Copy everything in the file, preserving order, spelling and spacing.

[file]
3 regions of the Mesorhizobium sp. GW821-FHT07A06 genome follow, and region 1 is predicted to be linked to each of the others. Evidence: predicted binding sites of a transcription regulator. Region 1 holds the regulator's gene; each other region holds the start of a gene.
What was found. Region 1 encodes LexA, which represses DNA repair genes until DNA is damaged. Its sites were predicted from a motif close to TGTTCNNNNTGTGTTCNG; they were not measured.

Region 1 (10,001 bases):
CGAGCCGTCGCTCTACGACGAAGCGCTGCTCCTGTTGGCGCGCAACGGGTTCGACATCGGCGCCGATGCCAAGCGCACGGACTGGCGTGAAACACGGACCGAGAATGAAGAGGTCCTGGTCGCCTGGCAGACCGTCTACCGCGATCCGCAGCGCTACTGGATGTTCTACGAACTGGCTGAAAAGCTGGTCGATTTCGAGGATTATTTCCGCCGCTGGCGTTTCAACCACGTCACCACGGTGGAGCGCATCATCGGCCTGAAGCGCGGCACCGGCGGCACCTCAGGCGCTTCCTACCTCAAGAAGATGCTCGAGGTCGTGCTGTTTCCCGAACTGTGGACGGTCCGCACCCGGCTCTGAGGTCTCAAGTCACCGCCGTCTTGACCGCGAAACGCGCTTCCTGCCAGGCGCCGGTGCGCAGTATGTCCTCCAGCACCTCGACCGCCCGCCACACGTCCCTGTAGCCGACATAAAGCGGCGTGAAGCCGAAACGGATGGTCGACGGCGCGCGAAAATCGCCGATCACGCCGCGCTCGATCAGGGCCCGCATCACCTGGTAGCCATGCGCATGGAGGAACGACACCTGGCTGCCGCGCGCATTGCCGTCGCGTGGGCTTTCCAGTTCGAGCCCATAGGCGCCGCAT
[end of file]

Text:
3 regions of the Mesorhizobium sp. GW821-FHT07A06 genome follow, and region 1 is predicted to be linked to each of the others. Evidence: predicted binding sites of a transcription regulator. Region 1 holds the regulator's gene; each other region holds the start of a gene.
What was found. Region 1 encodes LexA, which represses DNA repair genes until DNA is damaged. Its sites were predicted from a motif close to TGTTCNNNNTGTGTTCNG; they were not measured.

Region 1 (10,001 bases):
CGAGCCGTCGCTCTACGACGAAGCGCTGCTCCTGTTGGCGCGCAACGGGTTCGACATCGGCGCCGATGCCAAGCGCACGGACTGGCGTGAAACACGGACCGAGAATGAAGAGGTCCTGGTCGCCTGGCAGACCGTCTACCGCGATCCGCAGCGCTACTGGATGTTCTACGAACTGGCTGAAAAGCTGGTCGATTTCGAGGATTATTTCCGCCGCTGGCGTTTCAACCACGTCACCACGGTGGAGCGCATCATCGGCCTGAAGCGCGGCACCGGCGGCACCTCAGGCGCTTCCTACCTCAAGAAGATGCTCGAGGTCGTGCTGTTTCCCGAACTGTGGACGGTCCGCACCCGGCTCTGAGGTCTCAAGTCACCGCCGTCTTGACCGCGAAACGCGCTTCCTGCCAGGCGCCGGTGCGCAGTATGTCCTCCAGCACCTCGACCGCCCGCCACACGTCCCTGTAGCCGACATAAAGCGGCGTGAAGCCGAAACGGATGGTCGACGGCGCGCGAAAATCGCCGATCACGCCGCGCTCGATCAGGGCCCGCATCACCTGGTAGCCATGCGCATGGAGGAACGACACCTGGCTGCCGCGCGCATTGCCGTCGCGTGGGCTTTCCAGTTCGAGCCCATAGGCGCCGCAT